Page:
When you go to a doctor’s appointment, do you tell the truth, even when it’s difficult? It’s easy to tell the truth about your pain level or the illness that brought you to the doctor’s office in the first place. But what happens when the doctors asks if you are eating the low-fat diet that was recommended, or if you are taking your medications properly? In the doctor’s office, little white lies can adversely impact your health. Shading the truth can actually obstruct proper diagnosis and treatment. When you go to the doctor, it’s best to tell the truth and the whole truth, no matter how painful or embarrassing it may be.
The challenge for physicians is that the American population is aging, increasing expensive illnesses and chronic disease. They don’t ask patient about lifestyle factors out of some prurient interest, rather, they are asking because lifestyle factors are at the root of most chronic disease. In fact, sixty-nine percent of the diseases that contribute to the majority of US healthcare costs are “heavily influenced by consumer behaviors”. Thirty-one percent are directly attributed to consumer behaviors. In other words, if consumer behaviors improved, it could reduce the percentage of chronic disease in the United States.
It’s not just an American problem. The majority of deaths worldwide are due to four diseases:
- Cardiovascular disease
- Type 2 diabetes
- Respiratory diseases
According to the Agency for Healthcare Research and Quality (AHRQ) the increasingly high burden of these four diseases is due to four lifestyle behaviors:
- Smoking tobacco
- Consumption of alcohol
- Eating highly processed foods
- Physical inactivity
When a doctor asks if a patient has stopped smoking or is eating more fruits and vegetables it is because he or she knows that it can improve health.
People don’t tell doctors the truth and they know it
Patients who can’t bring themselves to tell the doctor 100 percent of the truth are not alone. Newsweek reported that of 1,500 people surveyed, 13 percent said they lied to their doctors. Thirty-two percent classified it as only“stretching the truth”. The things they said they lied about included:
- 38 percent: following doctor’s orders
- 32 percent: diet and exercise compliance
- 22 percent: smoking
- 16 percent: intake of alcohol
Doctors realize that patients don’t always tell the truth – test results prove it. For example, a patient who says he or she is watching sugar intake may have high cholesterol or diabetic sugar levels that are off the chart. The patient’s “truth” and the lab results don’t add up.
Nurses know this to be true as well. In fact, if a patient says they have two to three glasses of wine per week, they fully realize that may mean two to three glasses a day. It’s the type of insight that comes from years of experience working with people. The problem is that when a patient isn’t truthful about alcohol consumption, it can lead to dangerous drug interactions and unnecessary tests to determine why lab tests are showing kidney problems.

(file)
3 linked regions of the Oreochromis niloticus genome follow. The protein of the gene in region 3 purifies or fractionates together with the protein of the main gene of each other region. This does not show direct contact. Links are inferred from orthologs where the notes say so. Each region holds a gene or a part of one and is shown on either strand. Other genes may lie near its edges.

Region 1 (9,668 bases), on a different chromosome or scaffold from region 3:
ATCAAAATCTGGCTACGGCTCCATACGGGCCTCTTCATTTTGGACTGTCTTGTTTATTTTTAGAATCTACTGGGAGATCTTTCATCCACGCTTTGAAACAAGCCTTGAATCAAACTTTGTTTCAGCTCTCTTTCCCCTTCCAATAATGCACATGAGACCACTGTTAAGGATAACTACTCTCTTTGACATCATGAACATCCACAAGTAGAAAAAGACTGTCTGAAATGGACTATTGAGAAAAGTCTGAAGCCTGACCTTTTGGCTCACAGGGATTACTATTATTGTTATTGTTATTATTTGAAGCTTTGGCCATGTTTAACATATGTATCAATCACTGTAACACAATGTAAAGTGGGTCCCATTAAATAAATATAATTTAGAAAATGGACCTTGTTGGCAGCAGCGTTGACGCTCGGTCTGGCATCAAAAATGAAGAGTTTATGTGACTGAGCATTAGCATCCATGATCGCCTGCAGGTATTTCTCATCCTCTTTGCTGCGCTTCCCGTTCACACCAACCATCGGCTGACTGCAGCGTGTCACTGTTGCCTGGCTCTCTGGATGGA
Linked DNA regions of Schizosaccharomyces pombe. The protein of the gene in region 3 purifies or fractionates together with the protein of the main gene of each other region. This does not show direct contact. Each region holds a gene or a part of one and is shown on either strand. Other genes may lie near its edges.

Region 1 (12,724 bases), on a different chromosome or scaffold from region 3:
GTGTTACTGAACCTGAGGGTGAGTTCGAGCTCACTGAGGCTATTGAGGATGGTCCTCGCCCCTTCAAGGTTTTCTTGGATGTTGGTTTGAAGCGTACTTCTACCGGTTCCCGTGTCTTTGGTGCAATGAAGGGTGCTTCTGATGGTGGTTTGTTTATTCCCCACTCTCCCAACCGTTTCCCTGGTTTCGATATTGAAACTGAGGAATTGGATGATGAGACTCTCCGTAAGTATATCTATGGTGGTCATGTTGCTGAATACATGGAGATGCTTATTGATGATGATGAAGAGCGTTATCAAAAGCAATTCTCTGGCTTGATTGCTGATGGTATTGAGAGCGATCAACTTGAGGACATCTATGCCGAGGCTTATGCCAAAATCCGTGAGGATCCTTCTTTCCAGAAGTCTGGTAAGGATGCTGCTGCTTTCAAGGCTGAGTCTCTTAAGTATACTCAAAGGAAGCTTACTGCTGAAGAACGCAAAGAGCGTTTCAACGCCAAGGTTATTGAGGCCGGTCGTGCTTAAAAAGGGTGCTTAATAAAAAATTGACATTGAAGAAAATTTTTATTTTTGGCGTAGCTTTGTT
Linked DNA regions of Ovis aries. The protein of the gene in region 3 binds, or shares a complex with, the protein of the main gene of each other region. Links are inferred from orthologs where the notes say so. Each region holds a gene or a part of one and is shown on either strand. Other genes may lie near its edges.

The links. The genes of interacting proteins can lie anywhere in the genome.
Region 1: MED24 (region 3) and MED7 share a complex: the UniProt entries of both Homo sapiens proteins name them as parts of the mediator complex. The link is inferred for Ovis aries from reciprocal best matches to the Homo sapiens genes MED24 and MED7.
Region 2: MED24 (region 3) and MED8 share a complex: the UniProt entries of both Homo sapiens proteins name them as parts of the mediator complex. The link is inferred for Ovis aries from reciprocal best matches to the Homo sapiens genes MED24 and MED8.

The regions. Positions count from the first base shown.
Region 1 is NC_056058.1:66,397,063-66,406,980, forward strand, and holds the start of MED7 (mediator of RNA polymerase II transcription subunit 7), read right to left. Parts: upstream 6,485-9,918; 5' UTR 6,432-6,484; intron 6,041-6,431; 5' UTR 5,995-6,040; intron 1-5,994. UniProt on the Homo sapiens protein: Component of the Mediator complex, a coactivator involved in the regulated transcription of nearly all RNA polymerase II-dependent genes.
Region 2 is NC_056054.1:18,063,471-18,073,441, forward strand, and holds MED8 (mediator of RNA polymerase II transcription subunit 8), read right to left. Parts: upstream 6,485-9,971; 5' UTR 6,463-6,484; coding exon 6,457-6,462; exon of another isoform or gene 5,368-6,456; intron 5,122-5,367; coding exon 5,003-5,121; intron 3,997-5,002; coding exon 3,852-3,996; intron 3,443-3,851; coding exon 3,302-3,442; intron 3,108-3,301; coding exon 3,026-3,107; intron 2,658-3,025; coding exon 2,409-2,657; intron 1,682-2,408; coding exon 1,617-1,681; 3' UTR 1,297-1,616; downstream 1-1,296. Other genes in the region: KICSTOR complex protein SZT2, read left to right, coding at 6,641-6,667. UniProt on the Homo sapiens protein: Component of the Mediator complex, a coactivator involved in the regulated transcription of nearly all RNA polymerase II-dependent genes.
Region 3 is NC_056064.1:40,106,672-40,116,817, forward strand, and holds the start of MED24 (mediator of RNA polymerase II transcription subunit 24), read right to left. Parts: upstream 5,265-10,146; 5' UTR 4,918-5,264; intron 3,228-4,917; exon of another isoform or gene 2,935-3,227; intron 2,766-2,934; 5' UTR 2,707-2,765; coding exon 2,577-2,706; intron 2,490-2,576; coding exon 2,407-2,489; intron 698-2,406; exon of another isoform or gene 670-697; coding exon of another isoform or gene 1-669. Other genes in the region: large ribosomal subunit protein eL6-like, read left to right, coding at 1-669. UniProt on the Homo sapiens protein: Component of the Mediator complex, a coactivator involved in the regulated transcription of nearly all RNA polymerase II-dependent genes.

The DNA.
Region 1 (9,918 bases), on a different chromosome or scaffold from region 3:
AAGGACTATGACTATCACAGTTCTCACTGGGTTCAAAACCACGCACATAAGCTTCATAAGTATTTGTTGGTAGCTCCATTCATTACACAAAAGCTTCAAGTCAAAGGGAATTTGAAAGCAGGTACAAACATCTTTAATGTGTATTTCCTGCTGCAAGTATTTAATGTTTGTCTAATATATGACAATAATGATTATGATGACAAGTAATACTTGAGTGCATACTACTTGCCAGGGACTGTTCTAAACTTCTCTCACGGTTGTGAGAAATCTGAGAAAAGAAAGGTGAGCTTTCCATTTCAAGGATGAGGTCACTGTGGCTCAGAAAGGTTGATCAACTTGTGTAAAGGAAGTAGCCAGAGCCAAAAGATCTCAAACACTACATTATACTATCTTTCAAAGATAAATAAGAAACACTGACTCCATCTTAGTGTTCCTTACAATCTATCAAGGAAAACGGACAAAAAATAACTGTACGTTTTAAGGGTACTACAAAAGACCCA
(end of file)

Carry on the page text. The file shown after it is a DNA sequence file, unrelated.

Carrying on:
Telling the doctor incomplete truths about medication compliance is especially troublesome. The doctor needs to know if a certain regimen is working. Lab tests only tell part of the picture. If a patient says he or she is taking the medication but is not, it can appear that the medication isn’t working. This may cause the physician to change the medication or the dose. In reality, if the patient was fully compliant with the medication plan, it might work well. On the other hand, if the patient has stopped taking the medication because of unwanted side effects, the physician needs to know that as well.
One physician said, “ Unfortunately, patients sometimes lie and mask certain troubling side effects out of fear that I may discontinue that particular treatment. Or, older patients feel I won’t pay attention to them unless they exaggerate their symptoms.”
The truth of the matter is that the doctor just wants to know the truth about medication compliance, side effects and improvements in health so they can find the right drugs that will effectively treat the condition.
Physicians want to improve the health and well-being of their patients, but it’s a team effort. The physician needs to know what the patient is doing when they are not in the office in order to effectively treat them and improve their health. When you or a loved one go to the physician, answer his or her questions truthfully. It may be uncomfortable, but it will result in better health in the long run.
If you or your family member is considering in-home care as part of a plan to age in place, contact Family Matters In-Home Care today for a free consultation. Our team is dedicated to supporting your family and helping older adults enjoy life in the comfort of their own home for as long as possible.
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